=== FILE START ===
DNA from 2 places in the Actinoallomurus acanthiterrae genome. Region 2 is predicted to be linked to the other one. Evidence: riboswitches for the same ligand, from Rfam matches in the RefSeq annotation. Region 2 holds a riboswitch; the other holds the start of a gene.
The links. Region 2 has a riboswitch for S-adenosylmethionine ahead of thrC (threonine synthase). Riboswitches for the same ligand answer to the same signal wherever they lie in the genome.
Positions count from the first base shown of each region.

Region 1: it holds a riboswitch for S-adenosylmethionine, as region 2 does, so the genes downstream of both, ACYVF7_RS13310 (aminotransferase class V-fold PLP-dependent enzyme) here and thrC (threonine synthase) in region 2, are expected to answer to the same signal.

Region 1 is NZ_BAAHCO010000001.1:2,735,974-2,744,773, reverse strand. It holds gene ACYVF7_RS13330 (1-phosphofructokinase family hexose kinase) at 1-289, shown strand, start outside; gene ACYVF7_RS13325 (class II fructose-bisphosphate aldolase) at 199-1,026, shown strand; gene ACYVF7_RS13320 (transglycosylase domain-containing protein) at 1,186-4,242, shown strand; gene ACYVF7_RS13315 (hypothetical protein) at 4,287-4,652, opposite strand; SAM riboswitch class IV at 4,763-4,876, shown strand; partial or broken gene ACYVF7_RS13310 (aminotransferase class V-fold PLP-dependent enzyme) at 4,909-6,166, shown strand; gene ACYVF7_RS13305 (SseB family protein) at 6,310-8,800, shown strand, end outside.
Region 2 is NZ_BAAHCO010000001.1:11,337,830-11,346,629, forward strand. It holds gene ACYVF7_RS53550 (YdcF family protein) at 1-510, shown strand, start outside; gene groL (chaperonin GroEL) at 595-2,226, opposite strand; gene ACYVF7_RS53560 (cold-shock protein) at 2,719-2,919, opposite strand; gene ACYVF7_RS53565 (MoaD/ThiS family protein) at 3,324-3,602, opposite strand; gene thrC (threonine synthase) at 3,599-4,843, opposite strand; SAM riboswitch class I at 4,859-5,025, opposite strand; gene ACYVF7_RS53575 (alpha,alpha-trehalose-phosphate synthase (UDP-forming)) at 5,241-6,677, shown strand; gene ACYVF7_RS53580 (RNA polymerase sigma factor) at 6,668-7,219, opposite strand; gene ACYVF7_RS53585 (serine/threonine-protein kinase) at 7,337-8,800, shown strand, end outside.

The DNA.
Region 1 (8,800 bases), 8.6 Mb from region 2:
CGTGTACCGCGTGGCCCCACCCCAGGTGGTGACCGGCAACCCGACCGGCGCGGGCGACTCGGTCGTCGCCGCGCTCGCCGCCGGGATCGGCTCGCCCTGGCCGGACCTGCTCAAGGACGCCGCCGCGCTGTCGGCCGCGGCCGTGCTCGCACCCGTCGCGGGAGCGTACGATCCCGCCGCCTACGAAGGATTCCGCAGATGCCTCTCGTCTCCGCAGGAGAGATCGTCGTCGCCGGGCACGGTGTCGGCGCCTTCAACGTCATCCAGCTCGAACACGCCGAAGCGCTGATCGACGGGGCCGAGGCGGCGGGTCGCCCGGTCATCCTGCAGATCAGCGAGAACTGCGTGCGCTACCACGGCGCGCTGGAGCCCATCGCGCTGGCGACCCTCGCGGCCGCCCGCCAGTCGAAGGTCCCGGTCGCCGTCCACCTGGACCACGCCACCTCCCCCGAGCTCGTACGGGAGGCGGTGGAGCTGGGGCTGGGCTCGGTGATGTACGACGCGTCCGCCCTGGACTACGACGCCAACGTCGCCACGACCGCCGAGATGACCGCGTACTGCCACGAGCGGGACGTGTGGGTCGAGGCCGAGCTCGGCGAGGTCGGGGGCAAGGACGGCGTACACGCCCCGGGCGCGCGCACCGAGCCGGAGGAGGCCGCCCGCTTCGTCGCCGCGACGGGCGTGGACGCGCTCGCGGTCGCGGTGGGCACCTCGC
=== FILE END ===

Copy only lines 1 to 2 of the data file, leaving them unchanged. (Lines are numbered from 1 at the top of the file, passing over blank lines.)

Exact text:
DNA from 2 places in the Actinoallomurus acanthiterrae genome. Region 2 is predicted to be linked to the other one. Evidence: riboswitches for the same ligand, from Rfam matches in the RefSeq annotation. Region 2 holds a riboswitch; the other holds the start of a gene.
The links. Region 2 has a riboswitch for S-adenosylmethionine ahead of thrC (threonine synthase). Riboswitches for the same ligand answer to the same signal wherever they lie in the genome.